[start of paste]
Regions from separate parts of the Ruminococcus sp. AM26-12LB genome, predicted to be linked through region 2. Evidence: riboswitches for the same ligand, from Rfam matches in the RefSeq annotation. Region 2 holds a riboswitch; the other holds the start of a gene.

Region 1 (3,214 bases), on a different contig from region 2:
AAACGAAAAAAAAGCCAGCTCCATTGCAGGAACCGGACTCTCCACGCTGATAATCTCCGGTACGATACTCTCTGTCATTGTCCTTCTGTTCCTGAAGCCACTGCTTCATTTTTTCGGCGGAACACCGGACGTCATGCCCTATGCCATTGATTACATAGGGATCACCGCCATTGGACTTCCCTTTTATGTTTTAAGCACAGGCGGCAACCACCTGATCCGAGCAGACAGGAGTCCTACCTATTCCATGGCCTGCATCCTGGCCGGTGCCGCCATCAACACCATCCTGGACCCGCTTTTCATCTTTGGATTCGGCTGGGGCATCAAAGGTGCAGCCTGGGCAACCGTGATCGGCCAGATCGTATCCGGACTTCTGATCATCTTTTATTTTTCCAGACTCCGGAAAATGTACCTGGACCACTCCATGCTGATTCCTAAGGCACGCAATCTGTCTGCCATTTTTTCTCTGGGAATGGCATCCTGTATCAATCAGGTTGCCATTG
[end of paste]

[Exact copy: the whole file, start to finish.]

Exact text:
Regions from separate parts of the Ruminococcus sp. AM26-12LB genome, predicted to be linked through region 2. Evidence: riboswitches for the same ligand, from Rfam matches in the RefSeq annotation. Region 2 holds a riboswitch; the other holds the start of a gene.

Region 1 (3,214 bases), on a different contig from region 2:
AAACGAAAAAAAAGCCAGCTCCATTGCAGGAACCGGACTCTCCACGCTGATAATCTCCGGTACGATACTCTCTGTCATTGTCCTTCTGTTCCTGAAGCCACTGCTTCATTTTTTCGGCGGAACACCGGACGTCATGCCCTATGCCATTGATTACATAGGGATCACCGCCATTGGACTTCCCTTTTATGTTTTAAGCACAGGCGGCAACCACCTGATCCGAGCAGACAGGAGTCCTACCTATTCCATGGCCTGCATCCTGGCCGGTGCCGCCATCAACACCATCCTGGACCCGCTTTTCATCTTTGGATTCGGCTGGGGCATCAAAGGTGCAGCCTGGGCAACCGTGATCGGCCAGATCGTATCCGGACTTCTGATCATCTTTTATTTTTCCAGACTCCGGAAAATGTACCTGGACCACTCCATGCTGATTCCTAAGGCACGCAATCTGTCTGCCATTTTTTCTCTGGGAATGGCATCCTGTATCAATCAGGTTGCCATTG